(Reuters) – The first draft of a U.N. treaty to regulate the $60 billion global arms trade was slammed on Tuesday by activists as having “more holes than a leaky bucket” as negotiators scramble to reach a consensus by Friday.
One person every minute dies from armed violence around the world, and arms control activists say a convention is needed to prevent illicitly traded guns from pouring into conflict zones and fuelling wars and atrocities. Conflicts in Syria and elsewhere show a treaty is necessary, they add.
“Our concern with this text is that at the moment it has more holes than a leaky bucket,” Anna Macdonald, head of arms control at Oxfam, told reporters. “And if these holes are not closed we won’t end up with a treaty that saves lives.”
After losing the first week of the month-long negotiations to procedural wrangling, delegations from around the world now only have three days left to work on the delayed draft text before a possible vote. The treaty must be approved unanimously, so any one country can effectively veto a deal.
But if a consensus cannot be reached, the treaty may not be doomed. Activists have said nations supporting a stronger pact could then bring a treaty to the 193-nation U.N. General Assembly and adopt it with a two-thirds majority vote.
“The text that leaves this conference must not be the text with these loopholes. It’s got to be a decent text even if it goes back to the General Assembly,” said Brian Wood, arms control and human rights manager at Amnesty International.
The draft treaty currently says that it would only come into effect after it has been ratified by 65 countries, which some activists say could take up to 10 years. Arms control campaigners say only 30 ratifications should be needed.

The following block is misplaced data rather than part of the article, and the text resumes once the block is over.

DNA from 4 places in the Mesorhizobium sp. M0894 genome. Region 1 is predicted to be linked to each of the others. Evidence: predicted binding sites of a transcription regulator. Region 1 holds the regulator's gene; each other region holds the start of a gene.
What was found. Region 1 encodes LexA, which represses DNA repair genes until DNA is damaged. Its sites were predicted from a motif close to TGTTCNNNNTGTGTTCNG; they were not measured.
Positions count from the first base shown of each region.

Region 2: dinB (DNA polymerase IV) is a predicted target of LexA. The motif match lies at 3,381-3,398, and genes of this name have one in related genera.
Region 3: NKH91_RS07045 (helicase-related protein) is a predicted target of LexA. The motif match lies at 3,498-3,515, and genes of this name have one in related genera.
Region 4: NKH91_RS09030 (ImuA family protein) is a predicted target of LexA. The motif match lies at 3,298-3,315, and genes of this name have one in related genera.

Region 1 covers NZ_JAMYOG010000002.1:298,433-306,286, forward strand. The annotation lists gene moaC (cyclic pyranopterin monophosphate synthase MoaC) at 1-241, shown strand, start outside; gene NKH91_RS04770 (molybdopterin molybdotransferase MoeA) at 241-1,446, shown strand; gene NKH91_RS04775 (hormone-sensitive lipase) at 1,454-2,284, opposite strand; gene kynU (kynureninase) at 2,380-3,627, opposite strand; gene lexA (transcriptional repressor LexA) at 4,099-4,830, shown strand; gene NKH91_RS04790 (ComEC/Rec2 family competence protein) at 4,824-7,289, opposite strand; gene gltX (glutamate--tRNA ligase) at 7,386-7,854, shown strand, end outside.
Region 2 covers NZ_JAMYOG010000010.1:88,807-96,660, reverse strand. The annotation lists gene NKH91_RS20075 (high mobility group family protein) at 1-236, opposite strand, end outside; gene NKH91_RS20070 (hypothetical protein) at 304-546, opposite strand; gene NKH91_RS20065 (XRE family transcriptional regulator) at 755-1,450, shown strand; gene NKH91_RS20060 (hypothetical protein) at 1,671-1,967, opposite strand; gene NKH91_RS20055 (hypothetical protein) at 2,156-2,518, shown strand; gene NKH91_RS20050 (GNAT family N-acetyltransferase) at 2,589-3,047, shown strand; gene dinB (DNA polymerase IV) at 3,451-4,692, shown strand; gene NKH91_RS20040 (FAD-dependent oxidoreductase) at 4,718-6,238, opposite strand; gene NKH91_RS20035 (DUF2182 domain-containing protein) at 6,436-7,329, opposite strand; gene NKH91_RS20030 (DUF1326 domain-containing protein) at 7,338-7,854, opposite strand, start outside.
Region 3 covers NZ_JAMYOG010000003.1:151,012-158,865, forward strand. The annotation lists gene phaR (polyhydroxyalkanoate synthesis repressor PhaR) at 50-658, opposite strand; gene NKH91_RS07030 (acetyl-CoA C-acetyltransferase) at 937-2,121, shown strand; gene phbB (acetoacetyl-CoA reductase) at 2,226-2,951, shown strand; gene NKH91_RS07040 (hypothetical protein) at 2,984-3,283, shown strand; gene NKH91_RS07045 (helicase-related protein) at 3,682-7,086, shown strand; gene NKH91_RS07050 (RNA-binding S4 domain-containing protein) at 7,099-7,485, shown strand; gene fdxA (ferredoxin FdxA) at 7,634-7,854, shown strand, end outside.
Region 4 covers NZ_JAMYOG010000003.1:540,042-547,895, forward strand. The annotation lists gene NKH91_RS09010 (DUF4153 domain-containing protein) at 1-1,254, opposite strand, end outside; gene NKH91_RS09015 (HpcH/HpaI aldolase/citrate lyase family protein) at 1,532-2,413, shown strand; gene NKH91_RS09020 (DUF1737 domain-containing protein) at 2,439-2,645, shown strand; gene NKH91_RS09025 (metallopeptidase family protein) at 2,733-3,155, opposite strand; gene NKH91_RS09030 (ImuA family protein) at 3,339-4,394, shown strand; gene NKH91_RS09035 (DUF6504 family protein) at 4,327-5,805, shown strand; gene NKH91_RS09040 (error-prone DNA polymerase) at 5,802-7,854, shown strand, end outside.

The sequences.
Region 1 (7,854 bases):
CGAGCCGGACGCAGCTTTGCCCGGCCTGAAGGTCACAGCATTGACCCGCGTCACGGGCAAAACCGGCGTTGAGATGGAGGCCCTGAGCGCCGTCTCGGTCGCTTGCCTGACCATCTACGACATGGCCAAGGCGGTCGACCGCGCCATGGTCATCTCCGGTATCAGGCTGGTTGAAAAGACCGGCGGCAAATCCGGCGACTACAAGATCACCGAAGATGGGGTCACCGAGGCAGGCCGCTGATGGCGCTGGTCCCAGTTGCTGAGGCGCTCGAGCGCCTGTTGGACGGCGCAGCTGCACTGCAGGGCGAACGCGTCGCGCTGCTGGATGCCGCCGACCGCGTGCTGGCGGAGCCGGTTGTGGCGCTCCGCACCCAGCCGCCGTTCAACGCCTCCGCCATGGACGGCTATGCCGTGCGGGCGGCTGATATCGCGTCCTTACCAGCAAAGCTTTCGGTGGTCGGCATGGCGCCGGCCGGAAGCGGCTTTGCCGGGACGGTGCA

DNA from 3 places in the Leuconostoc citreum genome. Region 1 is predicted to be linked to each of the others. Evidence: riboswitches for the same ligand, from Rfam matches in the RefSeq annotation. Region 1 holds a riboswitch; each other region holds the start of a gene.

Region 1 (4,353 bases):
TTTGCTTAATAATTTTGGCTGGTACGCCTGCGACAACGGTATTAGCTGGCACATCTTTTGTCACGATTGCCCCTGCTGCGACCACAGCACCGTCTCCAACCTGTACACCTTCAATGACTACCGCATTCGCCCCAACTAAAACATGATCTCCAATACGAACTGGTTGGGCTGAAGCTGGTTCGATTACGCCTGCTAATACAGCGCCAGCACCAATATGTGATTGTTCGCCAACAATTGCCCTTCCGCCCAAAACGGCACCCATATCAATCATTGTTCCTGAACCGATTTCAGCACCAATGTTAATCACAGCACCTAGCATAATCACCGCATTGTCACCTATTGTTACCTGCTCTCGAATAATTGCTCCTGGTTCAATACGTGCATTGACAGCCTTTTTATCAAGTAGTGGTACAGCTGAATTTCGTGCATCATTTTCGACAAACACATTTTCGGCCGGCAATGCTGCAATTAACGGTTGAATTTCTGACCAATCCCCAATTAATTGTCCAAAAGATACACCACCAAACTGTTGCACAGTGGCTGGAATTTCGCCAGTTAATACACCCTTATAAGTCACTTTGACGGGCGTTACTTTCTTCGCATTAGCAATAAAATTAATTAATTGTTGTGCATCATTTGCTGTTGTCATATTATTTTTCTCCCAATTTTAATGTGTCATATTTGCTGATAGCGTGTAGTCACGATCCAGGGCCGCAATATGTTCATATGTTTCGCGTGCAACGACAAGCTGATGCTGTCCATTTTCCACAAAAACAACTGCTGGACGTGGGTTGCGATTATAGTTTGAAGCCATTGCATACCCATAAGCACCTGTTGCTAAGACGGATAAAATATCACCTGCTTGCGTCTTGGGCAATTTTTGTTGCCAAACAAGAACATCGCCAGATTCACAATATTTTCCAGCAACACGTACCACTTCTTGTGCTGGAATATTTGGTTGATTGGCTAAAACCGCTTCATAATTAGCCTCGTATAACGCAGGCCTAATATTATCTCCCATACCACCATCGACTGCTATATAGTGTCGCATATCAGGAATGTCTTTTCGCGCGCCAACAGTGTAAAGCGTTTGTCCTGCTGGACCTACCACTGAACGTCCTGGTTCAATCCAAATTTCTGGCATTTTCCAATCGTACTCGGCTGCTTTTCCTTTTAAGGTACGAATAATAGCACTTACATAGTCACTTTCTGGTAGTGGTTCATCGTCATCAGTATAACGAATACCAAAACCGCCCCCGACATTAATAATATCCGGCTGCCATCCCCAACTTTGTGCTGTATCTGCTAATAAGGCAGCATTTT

“Every major element … has major loopholes,” said Peter Herby, head of the International Committee for the Red Cross arms unit. “There is a very high risk this treaty will simply ratify the status quo, rather than changing the status quo.”
“Rather than producing the highest possible international standards for the transfer of all conventional weapons, it would allow many countries to simply continue doing what they’re doing,” Herby said.
“BUSINESS AS USUAL”
While most U.N. member states favour a strong treaty, activists said they were at times being drowned out in negotiations by objections and disruptions from a minority of states including Syria, North Korea, Iran, Egypt and Algeria.
There are divisions on key issues, such as whether human rights should be a mandatory criterion for determining whether governments should permit weapons exports to specific countries.
Herby said the draft references to humanitarian law were “unlikely to make a great deal of difference in practice.”
Macdonald listed several criticisms. He said the range of weapons in the draft treaty needed to be expanded, particularly to include ammunition; the rules governing risk assessments that countries must do before authorizing an arms sale needed to be tightened; and the whole treaty needed to be broadened to cover the entire global arms trade and not just illicit transactions.
The Conflict Awareness Project said that when it came to regulating arms brokers the draft treaty was “so weak and watered down it will give comfort to illicit gun runners.”
“The feeble treaty language means business as usual for traffickers who are filling the arsenals of the world’s worst human rights abusers,” said Kathi Lynn Austin of the Conflict Awareness Project.
The negotiations on the treaty in New York were delayed for the first week by a dispute over Palestinian participation, which was eventually resolved by allowing the delegation to sit at the front of the negotiating hall but without the right to participate as states with voting rights.
Such procedural bickering was typical of the arms trade talks, diplomats say, as countries that would prefer not to have a strong treaty tried to prevent the negotiations from moving forward. In February, preparatory talks on the rules nearly collapsed due to procedural wrangling and other disagreements.
One of the reasons this month’s negotiations are taking place is that the United States, the world’s biggest arms trader accounting for over 40 percent of global conventional arms transfers, reversed U.S. policy on the issue after Barack Obama became president and decided in 2009 to support a treaty.
But U.S. officials say Washington insisted in February on having the ability to veto a weak treaty.
“We have been making clear throughout our red lines (limits), including that we will not accept any treaty that infringes on Americans’ Second Amendment rights,” a U.S. official who did not want to be identified said on Tuesday, referring to U.S. domestic rights to bear arms — a sensitive issue in the United States.
The other five top arms suppliers are Britain, China, France, Germany and Russia.